It’s really all about hands and discovering how we work them skilfully and efficiently in realms where professional woodworkers mostly these days say you can’t.  Amateurs can, you see, because they believe in themselves and they will do it this way whether they get paid or not. They don’t care as long as they are developing skills and skilled workmanship. They just don’t care.  So I ask you. Look at these hands of these people in these photographs.See how poised they are. Look at how they hold their hand tools and compose their bodies after just three days for some of them. You see they are listening all the time. They want input into their lives. They want to try and they never get offended when I suggest things to them including when I  say, “Whoah! Not that way, try this” And they travelled too. They came from the USA and Switzerland, Denmark and Canada. All in all the represent many nations from western Asia to eastern Europe and across the Atlantic.  So, here we are, two thirds through a six-day event and we are all still laughing our sides silly at our silly mistakes and sharing an immersive session in creative spheres we want everyone at some point in time to experience when we turn off, and I mean truly turn off the invasive realms of the Industrial Revolution to simply share our lives in a very wonderful way. Woodworking knows no bounds my friends, no bounds!


  1. I don’t think anyone else has offered a program of this duration with that kind of intensi

    It may sound too commercial — and there is only one Paul Sellers — but perhaps you should consider documenting and copyrighting (the right word?) your instructional system in the spirit of the “Train the Trainers” approach. With trainers properly trained and certified by you, they can then roll out and conduct the same program (doing the same projects) outside the UK. This will also ensure the Paul Sellers techniques will continue beyond just books and DVDs in the history of traditional woodworking.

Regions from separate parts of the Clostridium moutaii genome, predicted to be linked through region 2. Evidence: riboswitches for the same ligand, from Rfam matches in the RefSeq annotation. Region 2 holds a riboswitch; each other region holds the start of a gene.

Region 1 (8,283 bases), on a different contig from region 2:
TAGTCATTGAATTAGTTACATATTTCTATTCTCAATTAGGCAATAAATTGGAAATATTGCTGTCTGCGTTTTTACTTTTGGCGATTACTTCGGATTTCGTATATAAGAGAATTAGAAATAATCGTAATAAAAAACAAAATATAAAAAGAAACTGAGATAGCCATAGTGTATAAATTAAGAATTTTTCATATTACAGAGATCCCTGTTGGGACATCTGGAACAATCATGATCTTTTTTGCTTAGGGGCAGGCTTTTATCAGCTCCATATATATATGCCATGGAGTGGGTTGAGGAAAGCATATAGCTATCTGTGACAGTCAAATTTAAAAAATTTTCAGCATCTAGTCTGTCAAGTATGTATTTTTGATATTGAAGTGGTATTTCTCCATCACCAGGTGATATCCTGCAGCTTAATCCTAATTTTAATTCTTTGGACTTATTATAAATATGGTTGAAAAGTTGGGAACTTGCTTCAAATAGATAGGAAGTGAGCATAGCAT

1. Richard, I think that is already happening. Woodworkers, or those that wish to become so, tend to find, and hang on to with a ‘gator’s grip, people who have learned something they don’t have. I would suggest everyone who’s been privileged to spend some time with Paul becomes an apostle for the master in their own small sphere of woodworking. And more, the knowledge is freely given – a responsibility accepted because they were given the opportunity in the first place.

  2. You’re a natural teacher. I’ve been blessed enough to know a few in my life. There’s a number or woodworking ‘guru’ types I could have learned some woodworking techniques from, but I don’t know if my interest would ever have passed the point of idle curiosity of I hadn’t happened upon your videos. I’m grateful for that and I believe it makes the work you do absolutely invaluable.

    1. Your comment has struck the head of the nail with perfect precision.
      There are highly skilled woodworking artisans out there, and there are inspirational, gifted teachers, but individuals who possess both attributes are extremely rare.
      I still have fond memories of a small number of brilliant teachers from my school days, over 45 years ago, and in other areas of my life.
      What these inspirational people have in common is passion. They radiate an enthusiasm for their subject that is so powerful that it permeates, and ultimately infects their audience.

  3. I walked into my basement the other day and saw my power router hanging on the peg board. It was covered in dust, undisturbed​ for almost 2 years. The spot where my table saw stood is empty aside for some boxes of family items. The scroll saw and radial arm saw are also dusty and hardly used but kept the times where the effects of congestive heart failure will not allow the physical exertion.